First of all, understand that an executable doesn’t contain a single
rpath entry, but an array of one or more entries.
Second, you can use
otool to list an image’s
rpath entries. Using
otool -l, you’ll get output like the following, at the very end of which are the
Load command 34 cmd LC_LOAD_DYLIB cmdsize 88 name /System/Library/Frameworks/AppKit.framework/Versions/C/AppKit (offset 24) time stamp 2 Wed Dec 31 19:00:02 1969 current version 1038.32.0 compatibility version 45.0.0 Load command 35 cmd LC_RPATH cmdsize 40 path @loader_path/../Frameworks (offset 12)
Look for the
LC_RPATH commands and note the path under the
EDIT: regarding what
@loader_path is: it’s a generic and dynamic way to refer to the Mach-O object that wants to do the loading of the framework.
While this is a rather contrived example, I think it should get the point across. Let’s say we have an app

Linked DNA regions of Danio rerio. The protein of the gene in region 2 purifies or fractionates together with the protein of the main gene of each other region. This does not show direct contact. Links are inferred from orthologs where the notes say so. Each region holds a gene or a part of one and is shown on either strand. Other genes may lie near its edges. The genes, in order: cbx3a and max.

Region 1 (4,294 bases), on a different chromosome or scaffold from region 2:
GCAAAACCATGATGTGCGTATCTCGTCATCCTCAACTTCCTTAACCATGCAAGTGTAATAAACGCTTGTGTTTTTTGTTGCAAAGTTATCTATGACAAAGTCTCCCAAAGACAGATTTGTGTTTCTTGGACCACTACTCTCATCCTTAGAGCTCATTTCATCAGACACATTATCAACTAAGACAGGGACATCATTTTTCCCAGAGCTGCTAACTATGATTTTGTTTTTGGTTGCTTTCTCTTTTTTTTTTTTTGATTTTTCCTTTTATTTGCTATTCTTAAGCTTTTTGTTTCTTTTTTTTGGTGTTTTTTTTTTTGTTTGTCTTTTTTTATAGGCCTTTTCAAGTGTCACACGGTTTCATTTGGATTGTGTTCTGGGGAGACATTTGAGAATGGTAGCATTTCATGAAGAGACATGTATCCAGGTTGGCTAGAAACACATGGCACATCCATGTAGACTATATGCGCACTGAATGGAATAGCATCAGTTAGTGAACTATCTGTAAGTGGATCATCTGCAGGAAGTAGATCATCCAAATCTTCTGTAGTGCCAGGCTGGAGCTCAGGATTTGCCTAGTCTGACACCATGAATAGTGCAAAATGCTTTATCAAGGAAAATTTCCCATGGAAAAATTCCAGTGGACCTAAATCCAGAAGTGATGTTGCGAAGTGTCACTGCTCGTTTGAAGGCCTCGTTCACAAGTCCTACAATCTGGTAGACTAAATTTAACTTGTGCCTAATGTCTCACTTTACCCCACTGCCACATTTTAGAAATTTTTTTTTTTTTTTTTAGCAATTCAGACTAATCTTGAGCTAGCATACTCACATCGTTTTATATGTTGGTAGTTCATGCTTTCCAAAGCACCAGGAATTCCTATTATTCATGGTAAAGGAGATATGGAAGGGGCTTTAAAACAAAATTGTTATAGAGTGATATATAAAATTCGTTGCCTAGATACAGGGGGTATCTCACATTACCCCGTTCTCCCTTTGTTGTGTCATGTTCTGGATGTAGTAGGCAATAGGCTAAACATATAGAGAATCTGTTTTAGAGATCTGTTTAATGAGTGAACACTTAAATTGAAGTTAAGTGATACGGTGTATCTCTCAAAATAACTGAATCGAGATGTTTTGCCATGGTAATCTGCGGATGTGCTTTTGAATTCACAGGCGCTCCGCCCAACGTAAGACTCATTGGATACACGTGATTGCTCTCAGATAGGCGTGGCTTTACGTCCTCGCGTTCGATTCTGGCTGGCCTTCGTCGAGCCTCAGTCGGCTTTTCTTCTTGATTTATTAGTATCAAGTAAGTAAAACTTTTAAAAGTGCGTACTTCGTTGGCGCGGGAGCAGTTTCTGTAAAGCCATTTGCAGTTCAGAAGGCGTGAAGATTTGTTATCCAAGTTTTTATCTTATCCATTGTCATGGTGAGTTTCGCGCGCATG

MyApp.app that uses a framework
MyFramework.framework. We’ll also say that to function properly, I require that my app is installed in the /Applications and nowhere else. So the structure of said app and framework would be the following:
/Applications/MyApp.app/Contents/Frameworks/MyFramework.framework/MyFramework (Mach-O dylib)
If we were to run
otool -L (note the capital L) on the executable it would show the following regarding MyFramework:
@rpath/MyFramework.framework/Versions/A/MyFramework /System/Library/Frameworks/Cocoa.framework/Versions/A/Cocoa /System/Library/Frameworks/Foundation.framework/Versions/C/Foundation /usr/lib/libobjc.A.dylib /usr/lib/libSystem.B.dylib ....
Note that because the MyFramework.framework uses an
@rpath install name/path, we’ll need to have runtime search path entries that will be substituted in place of
@rpath at runtime. Now, I could have a single rpath entry of:
That would work, and at runtime the two parts would be put together:
Obviously, hard-coding a path like this is not ideal, as simply moving the app to a different folder or renaming the app itself would cause linking to fail.
@loader_path is simply a dynamic way to refer to the app’s executable wherever it may exist on the filesystem. In this particular case, at runtime it will be filled in with the path to the running executable:
/Applications/MyApp.app/Contents/MacOS/MyApp. Then we can say that to find the MyFramework.framework, you simply go up a directory and over to